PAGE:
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There are many things that make the Ocean Reef Community special.  Due to our busy lifestyles some of the most obvious are often overlooked.   One of our most valuable resources is a natural one, Mangrove trees.  

 

 The thick growth of mangroves around Ocean Reef acts as a natural breakwater from wave action and storms.  This helps to prevent erosion. The shallow water mangrove root system provides vital reproduction and nursing habitat for all types of marine life such as fish, crabs, and shrimp.  The coastal mangrove system serves as one of the key pillars of the marine food chain that virtually all of our Florida marine life and many of our birds are dependent on. 

 

There are three types of mangroves common to our area.  Interestingly the three types are not closely related and actually belong to different families.  Generally they grow in different areas related to the water line and have slightly different reproduction capability.  In healthy habitat they almost always overlap with each other.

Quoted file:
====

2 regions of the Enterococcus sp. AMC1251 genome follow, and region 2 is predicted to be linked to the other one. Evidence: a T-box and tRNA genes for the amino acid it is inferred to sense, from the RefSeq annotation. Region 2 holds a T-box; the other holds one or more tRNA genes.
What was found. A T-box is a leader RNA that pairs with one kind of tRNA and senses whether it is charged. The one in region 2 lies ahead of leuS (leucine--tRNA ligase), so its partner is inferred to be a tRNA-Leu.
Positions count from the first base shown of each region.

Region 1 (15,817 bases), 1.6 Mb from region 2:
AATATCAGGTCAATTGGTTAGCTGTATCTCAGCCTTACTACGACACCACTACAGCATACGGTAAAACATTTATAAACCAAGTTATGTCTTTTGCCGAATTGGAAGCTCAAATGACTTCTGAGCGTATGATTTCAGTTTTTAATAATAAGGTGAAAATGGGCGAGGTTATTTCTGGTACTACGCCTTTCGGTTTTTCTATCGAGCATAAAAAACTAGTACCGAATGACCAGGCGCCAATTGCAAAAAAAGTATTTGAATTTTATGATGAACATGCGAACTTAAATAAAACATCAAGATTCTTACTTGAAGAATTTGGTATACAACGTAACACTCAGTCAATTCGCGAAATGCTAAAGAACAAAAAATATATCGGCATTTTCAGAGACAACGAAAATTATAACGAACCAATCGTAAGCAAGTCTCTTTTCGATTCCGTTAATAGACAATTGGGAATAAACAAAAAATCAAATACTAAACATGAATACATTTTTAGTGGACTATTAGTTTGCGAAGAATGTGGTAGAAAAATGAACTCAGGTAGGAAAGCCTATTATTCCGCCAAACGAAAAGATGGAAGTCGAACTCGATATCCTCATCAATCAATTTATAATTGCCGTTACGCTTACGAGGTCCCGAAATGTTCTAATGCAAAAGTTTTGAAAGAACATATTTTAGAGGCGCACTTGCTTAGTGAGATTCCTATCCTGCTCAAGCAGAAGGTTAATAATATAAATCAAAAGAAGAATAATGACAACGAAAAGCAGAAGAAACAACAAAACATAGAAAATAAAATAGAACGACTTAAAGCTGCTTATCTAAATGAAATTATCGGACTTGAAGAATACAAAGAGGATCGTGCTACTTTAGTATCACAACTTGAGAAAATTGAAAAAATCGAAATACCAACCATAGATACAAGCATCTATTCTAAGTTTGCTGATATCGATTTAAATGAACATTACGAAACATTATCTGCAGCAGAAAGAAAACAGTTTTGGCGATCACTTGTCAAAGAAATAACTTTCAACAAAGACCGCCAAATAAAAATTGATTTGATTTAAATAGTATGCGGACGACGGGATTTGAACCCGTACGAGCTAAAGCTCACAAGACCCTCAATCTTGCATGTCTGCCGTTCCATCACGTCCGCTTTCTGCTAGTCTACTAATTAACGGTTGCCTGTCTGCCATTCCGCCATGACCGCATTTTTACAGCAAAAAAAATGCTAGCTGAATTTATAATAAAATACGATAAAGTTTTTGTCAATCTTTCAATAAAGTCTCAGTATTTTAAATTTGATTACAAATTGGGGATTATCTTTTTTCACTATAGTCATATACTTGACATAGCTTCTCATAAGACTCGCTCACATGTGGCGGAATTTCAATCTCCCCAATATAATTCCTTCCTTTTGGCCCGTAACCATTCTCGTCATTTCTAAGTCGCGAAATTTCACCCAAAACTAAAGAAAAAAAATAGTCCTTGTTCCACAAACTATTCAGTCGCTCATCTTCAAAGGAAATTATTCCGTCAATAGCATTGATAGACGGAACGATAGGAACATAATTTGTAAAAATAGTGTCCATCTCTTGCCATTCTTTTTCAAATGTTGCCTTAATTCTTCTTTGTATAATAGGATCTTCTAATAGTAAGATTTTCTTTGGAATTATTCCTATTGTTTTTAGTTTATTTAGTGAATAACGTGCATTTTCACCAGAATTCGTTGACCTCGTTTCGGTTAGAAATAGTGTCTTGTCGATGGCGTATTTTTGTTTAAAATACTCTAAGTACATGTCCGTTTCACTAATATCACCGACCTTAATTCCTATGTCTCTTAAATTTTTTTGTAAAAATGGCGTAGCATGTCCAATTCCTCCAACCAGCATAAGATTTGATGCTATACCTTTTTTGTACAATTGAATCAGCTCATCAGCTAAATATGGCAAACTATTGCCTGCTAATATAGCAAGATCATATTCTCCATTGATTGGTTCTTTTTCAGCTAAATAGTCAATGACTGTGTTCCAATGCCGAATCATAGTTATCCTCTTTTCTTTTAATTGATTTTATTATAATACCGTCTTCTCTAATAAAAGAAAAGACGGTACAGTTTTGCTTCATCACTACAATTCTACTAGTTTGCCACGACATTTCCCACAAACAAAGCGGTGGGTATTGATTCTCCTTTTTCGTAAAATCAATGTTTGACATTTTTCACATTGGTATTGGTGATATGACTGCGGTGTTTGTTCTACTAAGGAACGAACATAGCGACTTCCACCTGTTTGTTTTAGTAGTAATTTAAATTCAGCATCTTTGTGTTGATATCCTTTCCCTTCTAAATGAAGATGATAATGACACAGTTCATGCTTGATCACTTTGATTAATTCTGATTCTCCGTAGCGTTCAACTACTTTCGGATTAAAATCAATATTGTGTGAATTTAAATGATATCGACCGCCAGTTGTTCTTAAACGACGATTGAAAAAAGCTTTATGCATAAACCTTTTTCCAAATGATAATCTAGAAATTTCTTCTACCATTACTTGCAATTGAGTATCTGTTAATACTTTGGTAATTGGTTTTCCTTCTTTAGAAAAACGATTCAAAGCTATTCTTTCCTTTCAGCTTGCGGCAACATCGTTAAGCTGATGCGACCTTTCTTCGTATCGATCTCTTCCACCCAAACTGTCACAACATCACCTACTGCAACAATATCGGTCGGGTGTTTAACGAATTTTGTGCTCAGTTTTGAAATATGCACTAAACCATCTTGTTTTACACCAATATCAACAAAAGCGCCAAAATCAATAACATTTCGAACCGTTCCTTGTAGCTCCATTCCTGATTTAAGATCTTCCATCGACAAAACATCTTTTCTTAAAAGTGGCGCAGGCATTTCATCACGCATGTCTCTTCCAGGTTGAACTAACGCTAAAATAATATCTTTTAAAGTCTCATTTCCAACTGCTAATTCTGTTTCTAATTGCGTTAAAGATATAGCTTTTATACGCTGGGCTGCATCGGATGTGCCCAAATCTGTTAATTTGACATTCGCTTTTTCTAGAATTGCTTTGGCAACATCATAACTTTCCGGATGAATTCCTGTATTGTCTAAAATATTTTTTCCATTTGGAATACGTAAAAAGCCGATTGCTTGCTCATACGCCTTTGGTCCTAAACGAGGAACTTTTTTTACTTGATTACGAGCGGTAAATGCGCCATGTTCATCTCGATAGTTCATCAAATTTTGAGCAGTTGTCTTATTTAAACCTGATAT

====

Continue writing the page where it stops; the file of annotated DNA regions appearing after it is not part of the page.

The most obvious and most common around the Reef is the Red Mangrove.  These are the mangroves that prefer the deepest water and have long and complex downward curving roots that often appear to glow a dull red when they are in bright light.  Fast growing and fast spreading Red Mangroves are the pioneers when there is room for expansion.  If you have noticed the earthen plug that has been installed in the Card Sound Road canal about 2 miles above the tollgate you have seen that the Red Mangrove sprouts that were hand planted there a few years ago are doing very well.

 

Black mangroves are not as tolerant of salt water as the Reds and usually grow along the water line.   The Black mangrove has an elaborate system of roots that stick straight up out of the sand like pencils. These provide oxygen for the tree to grow.   More tolerant of cold weather than the other species the Black mangroves can grow into large trees over time.

 

The White mangrove is the least tolerant of water and generally grows above the tide line. 

 

The destruction of mangroves, not only in Florida, but also throughout the Caribbean basin is a serious problem.  Responsible parties can obtain trimming permits however, for the most part, digging up the root systems or killing mangroves is strictly prohibited.